Monday, September 9, 2019

September, 2019, Meeting: The USA and the Holocaust: Finding Family in the Sources

The first meeting of the 2019 - 2020 season will be held on Tuesday, September 17, at the Brewster Ladies Library.

Our speaker, Norah Schneider, will trace changes to immigration in the United States and Germany during the 1930s and 1940s with the Third Reich's rise to power and the outbreak of the Second World War. Using her own family's experiences, she will show how the history influenced the sources available to trace Jewish genealogy during this time.

Norah recently received a Ph.D. from Salve Regina University, where she wrote her doctoral dissertation on the Third Reich and the Holocaust. A member of Falmouth Genealogical Society, she is currently the collections manager at Falmouth Museums on the Green and Falmouth Historical Society. In addition, she is also a contract historian. 

Our meeting will take place in the auditorium of the Brewster Ladies Library, Rte 6A, Brewster. As in the past, the public is always welcome to join us for our monthly meetings. Members, and guests, are invited to arrive at 9:30 AM, for socializing and refreshments. The meeting is scheduled to begin at 10 AM. We hope to see you there! 

Tuesday, August 27, 2019

Received at the Library

Lots of useful information can be found in Internet Genealogy for June/July 2019.  Do you regularly read genealogy blogs? Sue Lisk details six which might be of interest, and many of them provide things like topic guides or digests of others' blog posts.  Seven expert genealogists predict what will dominate the field in the coming year, and in the next 5-10 years.  All New York arrival passenger lists are freely available both at Family Search and at www.libertyellisfoundation.org for the period 1820-1957.  An up-to-date list of databases covering enslaved ancestors is offered, and another article covers mapping tools for Hispanic research.  The Veterans Administration Master Index, 1917-1940 covers anyone who served in US World War I forces and applied for benefits.

The April/June 2019 issue of NGS magazine is all about lineage societies: their history, different types, the application process, how DNA is fitting into the picture, and relevant books, articles and online resources.  There are also articles on city directories, resolving  conflicts in direct evidence, and Civil War Confederate slave payroll records.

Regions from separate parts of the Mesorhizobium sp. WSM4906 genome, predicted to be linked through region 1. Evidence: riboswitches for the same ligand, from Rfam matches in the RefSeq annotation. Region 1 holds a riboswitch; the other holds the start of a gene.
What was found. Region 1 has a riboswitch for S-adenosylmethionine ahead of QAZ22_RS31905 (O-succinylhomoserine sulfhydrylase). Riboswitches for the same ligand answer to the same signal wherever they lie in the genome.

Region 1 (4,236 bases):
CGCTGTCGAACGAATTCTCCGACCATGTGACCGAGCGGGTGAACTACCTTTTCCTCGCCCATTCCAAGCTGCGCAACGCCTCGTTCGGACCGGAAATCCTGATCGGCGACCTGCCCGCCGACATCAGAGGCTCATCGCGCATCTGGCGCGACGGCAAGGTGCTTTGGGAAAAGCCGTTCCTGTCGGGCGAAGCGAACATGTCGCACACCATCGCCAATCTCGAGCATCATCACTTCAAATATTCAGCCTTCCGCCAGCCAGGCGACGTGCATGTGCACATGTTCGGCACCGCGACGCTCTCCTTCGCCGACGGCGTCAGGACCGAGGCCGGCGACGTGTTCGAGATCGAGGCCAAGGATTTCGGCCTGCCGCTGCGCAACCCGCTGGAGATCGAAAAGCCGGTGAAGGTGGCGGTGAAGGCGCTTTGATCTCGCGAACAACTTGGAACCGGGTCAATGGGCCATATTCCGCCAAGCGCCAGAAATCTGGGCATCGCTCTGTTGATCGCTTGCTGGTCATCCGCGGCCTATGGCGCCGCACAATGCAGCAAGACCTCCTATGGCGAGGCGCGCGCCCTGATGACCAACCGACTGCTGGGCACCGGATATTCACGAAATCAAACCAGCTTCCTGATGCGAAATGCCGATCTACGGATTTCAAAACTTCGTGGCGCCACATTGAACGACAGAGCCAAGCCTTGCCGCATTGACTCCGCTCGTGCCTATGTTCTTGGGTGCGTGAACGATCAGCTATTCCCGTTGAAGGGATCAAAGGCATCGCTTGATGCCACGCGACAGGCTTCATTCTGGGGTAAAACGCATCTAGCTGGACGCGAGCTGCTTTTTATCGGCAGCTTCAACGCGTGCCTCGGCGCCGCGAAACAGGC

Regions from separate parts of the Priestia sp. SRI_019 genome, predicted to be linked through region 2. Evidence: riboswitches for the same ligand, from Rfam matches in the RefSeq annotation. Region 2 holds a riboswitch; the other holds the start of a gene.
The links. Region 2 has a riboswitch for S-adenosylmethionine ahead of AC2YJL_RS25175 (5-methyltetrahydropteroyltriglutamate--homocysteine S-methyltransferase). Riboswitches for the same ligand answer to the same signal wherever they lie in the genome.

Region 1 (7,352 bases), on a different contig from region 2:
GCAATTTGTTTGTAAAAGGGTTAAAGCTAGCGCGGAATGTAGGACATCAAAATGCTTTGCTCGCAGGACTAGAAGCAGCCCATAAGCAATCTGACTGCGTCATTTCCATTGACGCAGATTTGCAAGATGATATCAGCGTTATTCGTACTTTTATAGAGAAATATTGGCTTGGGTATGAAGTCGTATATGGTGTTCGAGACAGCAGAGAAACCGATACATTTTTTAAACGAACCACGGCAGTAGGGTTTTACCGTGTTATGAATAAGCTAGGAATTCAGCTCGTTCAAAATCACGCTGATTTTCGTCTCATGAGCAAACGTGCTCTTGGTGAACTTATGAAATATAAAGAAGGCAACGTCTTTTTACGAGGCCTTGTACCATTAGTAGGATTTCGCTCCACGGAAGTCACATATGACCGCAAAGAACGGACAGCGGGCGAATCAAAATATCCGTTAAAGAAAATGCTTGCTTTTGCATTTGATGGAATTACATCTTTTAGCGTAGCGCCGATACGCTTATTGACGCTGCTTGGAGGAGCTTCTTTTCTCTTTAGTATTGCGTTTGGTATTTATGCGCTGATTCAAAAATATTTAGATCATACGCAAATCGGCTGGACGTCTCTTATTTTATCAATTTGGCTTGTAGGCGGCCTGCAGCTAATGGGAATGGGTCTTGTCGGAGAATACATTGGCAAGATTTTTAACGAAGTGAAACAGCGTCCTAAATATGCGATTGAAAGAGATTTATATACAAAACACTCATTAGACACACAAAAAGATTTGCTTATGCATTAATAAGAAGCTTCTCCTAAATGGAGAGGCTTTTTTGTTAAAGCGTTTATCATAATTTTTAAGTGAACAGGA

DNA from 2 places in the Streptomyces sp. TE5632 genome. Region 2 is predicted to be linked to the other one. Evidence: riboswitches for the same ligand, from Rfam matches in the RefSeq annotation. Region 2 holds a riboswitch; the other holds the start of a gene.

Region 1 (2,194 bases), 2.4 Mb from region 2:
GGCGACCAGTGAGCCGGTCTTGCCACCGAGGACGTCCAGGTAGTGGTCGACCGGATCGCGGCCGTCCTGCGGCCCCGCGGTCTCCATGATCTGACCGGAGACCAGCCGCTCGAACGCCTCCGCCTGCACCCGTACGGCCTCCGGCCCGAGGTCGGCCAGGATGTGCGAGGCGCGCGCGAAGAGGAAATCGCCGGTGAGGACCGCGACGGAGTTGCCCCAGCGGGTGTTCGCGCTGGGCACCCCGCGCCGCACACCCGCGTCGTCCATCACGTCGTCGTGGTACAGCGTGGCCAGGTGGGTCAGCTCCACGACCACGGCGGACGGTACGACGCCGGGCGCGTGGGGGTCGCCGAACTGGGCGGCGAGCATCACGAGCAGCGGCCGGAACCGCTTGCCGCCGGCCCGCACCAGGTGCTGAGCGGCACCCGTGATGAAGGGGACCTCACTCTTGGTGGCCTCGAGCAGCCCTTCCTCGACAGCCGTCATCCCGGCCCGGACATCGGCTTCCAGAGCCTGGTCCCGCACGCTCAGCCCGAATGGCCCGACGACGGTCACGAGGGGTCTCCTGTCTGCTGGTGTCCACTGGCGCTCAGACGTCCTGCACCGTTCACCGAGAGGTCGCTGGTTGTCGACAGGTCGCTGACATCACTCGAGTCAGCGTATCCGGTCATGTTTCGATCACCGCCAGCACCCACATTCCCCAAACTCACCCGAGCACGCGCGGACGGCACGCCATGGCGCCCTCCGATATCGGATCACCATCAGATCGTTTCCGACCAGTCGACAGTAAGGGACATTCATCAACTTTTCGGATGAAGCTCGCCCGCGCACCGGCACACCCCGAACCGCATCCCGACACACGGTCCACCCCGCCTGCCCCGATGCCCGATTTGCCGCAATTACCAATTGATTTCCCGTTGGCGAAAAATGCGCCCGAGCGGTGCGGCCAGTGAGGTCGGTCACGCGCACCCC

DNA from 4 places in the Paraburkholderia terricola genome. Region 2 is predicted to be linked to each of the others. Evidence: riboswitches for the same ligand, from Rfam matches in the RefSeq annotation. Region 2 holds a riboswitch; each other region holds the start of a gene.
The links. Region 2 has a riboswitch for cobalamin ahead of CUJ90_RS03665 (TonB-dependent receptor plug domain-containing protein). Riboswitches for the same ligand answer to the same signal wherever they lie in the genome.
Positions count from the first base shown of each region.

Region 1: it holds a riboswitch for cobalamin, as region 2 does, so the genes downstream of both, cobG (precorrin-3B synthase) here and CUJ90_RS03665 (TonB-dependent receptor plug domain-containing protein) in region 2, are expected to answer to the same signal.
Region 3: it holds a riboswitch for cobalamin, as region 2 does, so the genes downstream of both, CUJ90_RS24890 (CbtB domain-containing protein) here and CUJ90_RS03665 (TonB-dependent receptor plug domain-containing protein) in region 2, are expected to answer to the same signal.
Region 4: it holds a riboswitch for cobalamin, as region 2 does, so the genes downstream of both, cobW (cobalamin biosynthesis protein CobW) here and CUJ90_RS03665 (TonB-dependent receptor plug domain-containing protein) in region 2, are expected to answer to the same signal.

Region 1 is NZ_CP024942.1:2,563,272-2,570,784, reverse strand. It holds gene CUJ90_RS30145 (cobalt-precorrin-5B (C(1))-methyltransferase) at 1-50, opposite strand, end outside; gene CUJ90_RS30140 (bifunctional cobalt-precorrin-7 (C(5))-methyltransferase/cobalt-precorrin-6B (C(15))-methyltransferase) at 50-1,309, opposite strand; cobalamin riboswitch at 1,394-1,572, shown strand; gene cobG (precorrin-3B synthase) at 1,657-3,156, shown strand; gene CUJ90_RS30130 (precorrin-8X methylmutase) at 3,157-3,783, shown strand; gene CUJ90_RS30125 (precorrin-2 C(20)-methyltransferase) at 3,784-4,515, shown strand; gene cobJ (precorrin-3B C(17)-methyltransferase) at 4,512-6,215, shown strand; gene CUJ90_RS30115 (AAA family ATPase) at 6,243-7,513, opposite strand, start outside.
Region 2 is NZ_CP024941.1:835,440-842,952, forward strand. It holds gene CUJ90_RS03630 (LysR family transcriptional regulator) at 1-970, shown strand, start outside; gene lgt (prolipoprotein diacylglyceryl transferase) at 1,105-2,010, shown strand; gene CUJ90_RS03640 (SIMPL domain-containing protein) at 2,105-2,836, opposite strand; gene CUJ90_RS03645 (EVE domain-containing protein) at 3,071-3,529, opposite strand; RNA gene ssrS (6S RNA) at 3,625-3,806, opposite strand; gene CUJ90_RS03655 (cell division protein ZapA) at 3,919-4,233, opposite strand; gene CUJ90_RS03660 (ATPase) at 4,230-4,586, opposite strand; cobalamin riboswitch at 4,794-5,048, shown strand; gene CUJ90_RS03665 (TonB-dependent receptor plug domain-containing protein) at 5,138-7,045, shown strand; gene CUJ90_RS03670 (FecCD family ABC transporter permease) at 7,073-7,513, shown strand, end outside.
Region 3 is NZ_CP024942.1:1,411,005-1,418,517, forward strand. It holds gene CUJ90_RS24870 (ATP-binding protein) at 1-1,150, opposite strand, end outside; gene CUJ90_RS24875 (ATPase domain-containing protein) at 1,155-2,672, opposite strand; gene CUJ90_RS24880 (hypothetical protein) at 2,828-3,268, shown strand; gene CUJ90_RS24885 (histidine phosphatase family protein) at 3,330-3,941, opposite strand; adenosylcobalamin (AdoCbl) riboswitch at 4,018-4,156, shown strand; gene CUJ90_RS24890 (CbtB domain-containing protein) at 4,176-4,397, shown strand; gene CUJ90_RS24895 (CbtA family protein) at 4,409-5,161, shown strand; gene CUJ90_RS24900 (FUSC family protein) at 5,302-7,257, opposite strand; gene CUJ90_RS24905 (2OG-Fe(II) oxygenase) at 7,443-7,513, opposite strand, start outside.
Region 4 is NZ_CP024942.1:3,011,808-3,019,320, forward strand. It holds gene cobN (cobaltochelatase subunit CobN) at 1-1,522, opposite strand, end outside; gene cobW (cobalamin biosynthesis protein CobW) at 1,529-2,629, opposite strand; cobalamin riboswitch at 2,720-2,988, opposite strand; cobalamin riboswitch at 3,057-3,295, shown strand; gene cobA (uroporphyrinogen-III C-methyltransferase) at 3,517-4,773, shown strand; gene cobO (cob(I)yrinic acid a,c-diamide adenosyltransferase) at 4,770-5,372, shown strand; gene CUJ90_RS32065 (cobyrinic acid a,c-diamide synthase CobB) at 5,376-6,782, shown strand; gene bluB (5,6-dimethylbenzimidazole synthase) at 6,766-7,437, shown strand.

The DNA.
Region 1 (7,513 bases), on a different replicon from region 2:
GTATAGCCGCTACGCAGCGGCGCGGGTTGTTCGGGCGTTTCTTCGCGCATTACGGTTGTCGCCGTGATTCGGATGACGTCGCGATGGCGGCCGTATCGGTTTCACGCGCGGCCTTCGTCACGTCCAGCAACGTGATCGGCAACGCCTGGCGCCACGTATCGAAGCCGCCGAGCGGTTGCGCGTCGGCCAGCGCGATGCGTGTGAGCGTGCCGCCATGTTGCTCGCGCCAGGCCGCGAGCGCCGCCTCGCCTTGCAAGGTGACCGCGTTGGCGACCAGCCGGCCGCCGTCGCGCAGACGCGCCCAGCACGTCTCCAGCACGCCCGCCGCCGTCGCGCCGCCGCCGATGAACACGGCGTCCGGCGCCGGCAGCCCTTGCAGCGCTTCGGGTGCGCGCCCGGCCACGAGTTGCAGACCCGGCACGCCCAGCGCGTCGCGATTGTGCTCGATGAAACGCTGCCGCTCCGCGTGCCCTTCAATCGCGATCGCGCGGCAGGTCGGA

The Essex Genealogist for August 2019 carries transcripts of presentations on "Dissecting Documents" and one on "Demystifying Ahnentafels" (which are a German-originated numbering system for family charts).

Saturday, June 29, 2019

New books at the Library

Two updated Mayflower "silver books" have cone out this year, and were hand-delivered by Brenda Hayes straight from the General Society of Mayflower Descendants in Plymouth (thank you, Brenda!)  They are:

  • The Descendants of Elder William Brewster through his son Jonathan, Generations 5 & 6 (v. 24, pt.2)
  • The Descendants of Thomas Rogers through his grandchildren Thomas Rogers and Elizabeth Rogers, Generation 6 (v.19, pt.2)
With the 200th anniversary of the Mayflower's voyage coming next year, we are keeping this collection updated.

At the recent NERGC meeting I purchased another "hot off the press" item, the second edition of Genealogy standards issued by the Board for Certification of Genealogists, based in Washington DC. This is the organization responsible for certifying individuals as Certified Genealogist (CG) or Certified Genealogical Lecturer (CGL).  Since the first edition of this standard was issued in 2013, developments in DNA have required a number of new standards.  Sections of the book are:
  1. The Genealogical Proof standard
  2. Standards for Documenting
  3. Standards for Researching
  4. Standards for Writing
  5. Standards for Genealogical Educators
  6. Standards for Continuing Education
Appendices include a Code of Ethics, glossary, and resources list, plus information about the Board's certification and other activities.


Saturday, June 22, 2019

Received at the Library

If you have Scottish ancestry, check out the lead article in Internet genealogy (Apr.-May 2019), which lists resources that can flesh out your understanding of Scottish life.  In a list of new internet resources I find 1771 Massachusetts tax inventory (check it out, free!)  There are reviews of Heredis 2019, and Photopea, a free and versatile image editing tool.  War of 1812 pensions are discussed, in process and free on Fold3.  Other articles cover tips for searching for ancestors who have vanished, theft from archives and recovery efforts, Canadian World War II records, and "ferry tales"(records regarding ferries, which historically provided critical transportation in many locales).